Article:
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in his holy temple, where he has seen fit to record his name; the public preaching of the Gospel, which God has seen fit to ordain as the grand instrument in the conversion of sinners, and in the building up of saints in their most holy faith; that inestimable privilege of religion, the commemoration of the dying love of our Master and only Saviour Jesus Christ-these, with the minor means of social prayer and family prayer, and religious conversation among the people of God, will all be punctually and zealously attended to, where religion dwells in the heart as an active principle. "The truth is, that the diligent use of means, and the prevalence of holy affections in the heart, have a reciprocal influence on each other. When love abounds, the means of grace will be prized and improved; when the means are neglected or improperly attended to, love will quickly cool and languish. There is no way of maintaining the Divine life, but by frequently approaching unto God, waiting upon Him for his holy influence, and thus withdrawing the mind from the world to contemplate spiritual realities."* "When, then, among the members of a Church, there appears an habitual coldness in prayer; when there is among them no impressive sense of sin, no hungering after righteousness, no tenderness of heart, no spirit to embrace and rejoice in the promises of the Gospel, no disposition to look by faith to the crucified Saviour, and commune with God; when coldness and formality are become so dominant, that all the affecting thoughts and recollections connected with the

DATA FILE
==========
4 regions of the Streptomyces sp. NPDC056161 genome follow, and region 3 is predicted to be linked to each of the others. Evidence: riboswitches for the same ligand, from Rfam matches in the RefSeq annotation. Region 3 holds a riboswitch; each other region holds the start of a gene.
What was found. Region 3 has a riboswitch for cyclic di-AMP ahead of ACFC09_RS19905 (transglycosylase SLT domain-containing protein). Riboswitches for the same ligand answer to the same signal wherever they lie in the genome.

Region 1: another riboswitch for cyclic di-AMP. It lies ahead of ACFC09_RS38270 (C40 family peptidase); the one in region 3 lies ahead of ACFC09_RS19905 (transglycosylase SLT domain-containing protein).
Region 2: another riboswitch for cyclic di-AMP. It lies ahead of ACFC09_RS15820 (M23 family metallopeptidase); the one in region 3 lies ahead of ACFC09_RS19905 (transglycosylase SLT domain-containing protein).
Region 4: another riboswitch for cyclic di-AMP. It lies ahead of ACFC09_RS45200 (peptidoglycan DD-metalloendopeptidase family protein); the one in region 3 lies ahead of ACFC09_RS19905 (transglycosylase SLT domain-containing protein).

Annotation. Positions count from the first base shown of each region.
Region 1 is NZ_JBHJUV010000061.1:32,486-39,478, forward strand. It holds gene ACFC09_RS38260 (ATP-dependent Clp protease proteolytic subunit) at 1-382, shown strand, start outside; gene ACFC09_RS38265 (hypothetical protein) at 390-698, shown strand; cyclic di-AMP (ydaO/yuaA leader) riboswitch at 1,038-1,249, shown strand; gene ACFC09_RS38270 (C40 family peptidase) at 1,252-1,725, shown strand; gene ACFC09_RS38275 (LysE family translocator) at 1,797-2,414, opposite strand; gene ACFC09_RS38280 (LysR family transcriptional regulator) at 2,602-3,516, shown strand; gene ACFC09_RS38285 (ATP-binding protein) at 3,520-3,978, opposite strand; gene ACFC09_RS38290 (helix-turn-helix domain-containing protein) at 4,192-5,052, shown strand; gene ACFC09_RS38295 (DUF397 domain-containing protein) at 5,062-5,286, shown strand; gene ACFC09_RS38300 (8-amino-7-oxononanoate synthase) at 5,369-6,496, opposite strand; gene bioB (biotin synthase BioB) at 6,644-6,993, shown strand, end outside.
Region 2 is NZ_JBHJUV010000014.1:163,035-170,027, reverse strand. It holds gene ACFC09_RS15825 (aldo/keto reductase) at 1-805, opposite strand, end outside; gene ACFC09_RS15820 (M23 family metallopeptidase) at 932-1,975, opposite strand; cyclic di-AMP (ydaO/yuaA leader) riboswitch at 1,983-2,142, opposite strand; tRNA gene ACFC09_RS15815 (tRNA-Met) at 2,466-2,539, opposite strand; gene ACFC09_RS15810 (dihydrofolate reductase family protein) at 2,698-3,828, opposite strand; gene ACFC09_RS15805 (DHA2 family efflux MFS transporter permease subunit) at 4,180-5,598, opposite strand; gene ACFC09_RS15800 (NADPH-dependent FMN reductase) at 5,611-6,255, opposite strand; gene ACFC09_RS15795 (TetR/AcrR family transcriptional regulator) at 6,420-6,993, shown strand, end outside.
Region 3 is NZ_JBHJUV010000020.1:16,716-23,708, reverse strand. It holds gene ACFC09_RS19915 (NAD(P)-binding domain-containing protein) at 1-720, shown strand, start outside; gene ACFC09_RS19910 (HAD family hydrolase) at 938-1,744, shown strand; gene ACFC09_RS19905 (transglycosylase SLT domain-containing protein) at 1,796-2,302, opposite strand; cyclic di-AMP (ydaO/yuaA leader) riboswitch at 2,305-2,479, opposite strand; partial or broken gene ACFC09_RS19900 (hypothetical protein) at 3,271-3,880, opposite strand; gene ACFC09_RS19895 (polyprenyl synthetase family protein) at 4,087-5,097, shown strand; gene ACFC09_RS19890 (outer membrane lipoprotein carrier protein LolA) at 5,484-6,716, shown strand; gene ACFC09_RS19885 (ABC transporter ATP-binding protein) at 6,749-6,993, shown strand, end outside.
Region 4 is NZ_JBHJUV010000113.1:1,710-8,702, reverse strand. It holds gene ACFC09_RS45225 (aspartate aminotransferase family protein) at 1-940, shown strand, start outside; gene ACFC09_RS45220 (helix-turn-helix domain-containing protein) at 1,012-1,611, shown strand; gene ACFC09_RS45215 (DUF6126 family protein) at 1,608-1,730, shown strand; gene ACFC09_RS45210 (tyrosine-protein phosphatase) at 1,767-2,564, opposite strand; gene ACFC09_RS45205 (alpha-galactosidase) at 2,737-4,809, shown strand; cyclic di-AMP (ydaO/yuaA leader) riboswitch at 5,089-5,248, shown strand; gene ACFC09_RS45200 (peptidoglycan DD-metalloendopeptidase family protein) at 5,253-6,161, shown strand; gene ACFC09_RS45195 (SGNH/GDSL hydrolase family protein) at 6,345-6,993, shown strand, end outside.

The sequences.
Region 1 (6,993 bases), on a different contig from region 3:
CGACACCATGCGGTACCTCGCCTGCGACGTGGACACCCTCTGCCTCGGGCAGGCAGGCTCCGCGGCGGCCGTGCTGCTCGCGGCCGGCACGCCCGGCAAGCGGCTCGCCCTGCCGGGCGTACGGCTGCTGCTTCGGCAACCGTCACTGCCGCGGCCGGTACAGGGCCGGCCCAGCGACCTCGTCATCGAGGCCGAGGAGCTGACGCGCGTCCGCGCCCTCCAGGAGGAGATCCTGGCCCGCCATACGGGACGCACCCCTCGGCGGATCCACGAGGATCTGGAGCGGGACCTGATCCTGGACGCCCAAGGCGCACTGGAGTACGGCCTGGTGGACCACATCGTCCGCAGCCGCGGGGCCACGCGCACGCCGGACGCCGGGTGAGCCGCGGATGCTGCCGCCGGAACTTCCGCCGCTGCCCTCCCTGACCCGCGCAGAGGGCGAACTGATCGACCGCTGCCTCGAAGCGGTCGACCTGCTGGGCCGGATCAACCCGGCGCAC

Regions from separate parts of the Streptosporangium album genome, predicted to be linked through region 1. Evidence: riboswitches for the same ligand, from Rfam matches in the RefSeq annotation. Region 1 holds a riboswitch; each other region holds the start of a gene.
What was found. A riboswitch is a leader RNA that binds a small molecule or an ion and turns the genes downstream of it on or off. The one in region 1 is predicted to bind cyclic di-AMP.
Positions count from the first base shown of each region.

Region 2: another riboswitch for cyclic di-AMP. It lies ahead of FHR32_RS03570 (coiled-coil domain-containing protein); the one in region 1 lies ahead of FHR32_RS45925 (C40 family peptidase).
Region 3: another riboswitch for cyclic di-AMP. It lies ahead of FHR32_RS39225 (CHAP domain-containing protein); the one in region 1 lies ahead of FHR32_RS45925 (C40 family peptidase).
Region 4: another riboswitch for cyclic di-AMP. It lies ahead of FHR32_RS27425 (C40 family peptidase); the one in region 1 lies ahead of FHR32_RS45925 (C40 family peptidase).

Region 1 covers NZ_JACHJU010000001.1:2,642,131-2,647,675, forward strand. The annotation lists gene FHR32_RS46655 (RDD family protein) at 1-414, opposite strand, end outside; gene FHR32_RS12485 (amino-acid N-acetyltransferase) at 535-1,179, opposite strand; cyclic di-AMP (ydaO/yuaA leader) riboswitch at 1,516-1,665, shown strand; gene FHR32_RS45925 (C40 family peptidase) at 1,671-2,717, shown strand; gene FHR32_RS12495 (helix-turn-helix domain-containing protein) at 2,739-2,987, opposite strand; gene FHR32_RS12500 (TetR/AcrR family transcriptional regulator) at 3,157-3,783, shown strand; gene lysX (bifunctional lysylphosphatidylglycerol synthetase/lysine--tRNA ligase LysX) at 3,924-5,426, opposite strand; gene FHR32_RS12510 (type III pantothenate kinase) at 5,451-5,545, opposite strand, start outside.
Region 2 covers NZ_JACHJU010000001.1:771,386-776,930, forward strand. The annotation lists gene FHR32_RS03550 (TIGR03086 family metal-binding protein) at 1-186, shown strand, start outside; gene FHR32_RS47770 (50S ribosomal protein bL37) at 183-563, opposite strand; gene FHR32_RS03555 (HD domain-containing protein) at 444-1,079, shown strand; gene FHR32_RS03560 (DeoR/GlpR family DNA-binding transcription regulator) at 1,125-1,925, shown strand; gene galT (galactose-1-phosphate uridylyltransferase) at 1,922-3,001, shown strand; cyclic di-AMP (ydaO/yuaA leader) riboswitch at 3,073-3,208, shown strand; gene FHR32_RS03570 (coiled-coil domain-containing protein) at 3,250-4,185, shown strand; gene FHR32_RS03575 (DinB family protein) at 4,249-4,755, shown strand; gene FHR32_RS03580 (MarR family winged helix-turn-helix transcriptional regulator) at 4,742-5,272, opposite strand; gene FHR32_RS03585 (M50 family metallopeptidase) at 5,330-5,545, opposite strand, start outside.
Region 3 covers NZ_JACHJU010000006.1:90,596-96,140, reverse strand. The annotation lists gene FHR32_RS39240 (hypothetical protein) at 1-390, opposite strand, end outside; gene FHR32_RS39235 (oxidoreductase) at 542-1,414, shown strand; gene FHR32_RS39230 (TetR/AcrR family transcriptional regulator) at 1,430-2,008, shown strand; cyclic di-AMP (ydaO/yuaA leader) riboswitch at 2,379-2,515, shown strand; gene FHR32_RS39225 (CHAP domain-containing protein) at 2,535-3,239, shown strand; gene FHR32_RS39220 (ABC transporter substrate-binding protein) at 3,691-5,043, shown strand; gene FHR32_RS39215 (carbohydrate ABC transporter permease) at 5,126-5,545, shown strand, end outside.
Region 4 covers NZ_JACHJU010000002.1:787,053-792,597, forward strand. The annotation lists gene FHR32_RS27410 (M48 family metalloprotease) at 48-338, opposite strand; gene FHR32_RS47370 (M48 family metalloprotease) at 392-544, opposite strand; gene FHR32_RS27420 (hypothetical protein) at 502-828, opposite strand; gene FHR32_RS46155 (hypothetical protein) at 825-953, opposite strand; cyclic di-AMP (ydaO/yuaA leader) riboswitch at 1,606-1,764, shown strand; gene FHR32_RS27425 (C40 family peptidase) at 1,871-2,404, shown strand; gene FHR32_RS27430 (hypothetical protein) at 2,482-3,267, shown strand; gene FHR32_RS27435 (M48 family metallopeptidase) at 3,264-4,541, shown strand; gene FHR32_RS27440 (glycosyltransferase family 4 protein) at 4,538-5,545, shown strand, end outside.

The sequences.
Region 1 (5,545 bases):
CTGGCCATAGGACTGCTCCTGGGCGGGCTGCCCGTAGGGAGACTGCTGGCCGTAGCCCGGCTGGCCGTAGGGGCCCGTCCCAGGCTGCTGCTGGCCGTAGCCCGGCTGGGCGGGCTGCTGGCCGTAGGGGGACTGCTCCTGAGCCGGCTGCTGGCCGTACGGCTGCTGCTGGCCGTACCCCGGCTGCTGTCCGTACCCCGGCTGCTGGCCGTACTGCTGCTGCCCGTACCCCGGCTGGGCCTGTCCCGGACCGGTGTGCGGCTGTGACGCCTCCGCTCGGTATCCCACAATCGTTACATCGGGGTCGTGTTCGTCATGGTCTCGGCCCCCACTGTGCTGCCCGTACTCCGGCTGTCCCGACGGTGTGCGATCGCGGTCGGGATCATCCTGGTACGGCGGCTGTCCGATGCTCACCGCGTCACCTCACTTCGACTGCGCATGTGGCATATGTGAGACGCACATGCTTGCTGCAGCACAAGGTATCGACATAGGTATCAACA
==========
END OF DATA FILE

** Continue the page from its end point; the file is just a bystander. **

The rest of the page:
* Wadsworth.

supper of the Lord are of no avail; and those who wait upon that ordinance, instead of renewing their covenant engagements with Christ, with deep repentance, and lively devotion under the remembrance of his dying love, can approach the solemn ordinance with no emotions more elevated than those of common seriousness; it should be taken for granted, that religion is in a state of dangerous decay, the tree doth not bring forth fruit in its season; the leaf thereof is withering; the hand of the husbandman is required to search it, and the outpourings of the Spirit to revive it, lest it perish.".

Again: Decay in religion is to be discovered, when there is any loss in tenderness of conscience.

It is the usual and legitimate effect of Divine grace, to make the conscience as tender, as it respects the touch of sin, as the apple of the eye is, as it regards the touch of any foreign substance. In an individual who is walking close with God, the least intrusion of transgression, even of thought, will be wept over with tears of penitence, and expelled. But if the conscience have lost its sensibility, so that it can now endure without emotion a feeling which would once have filled it with the acutest anguish, what shall we say? Can that soul be in a flourishing condition? No! most assuredly.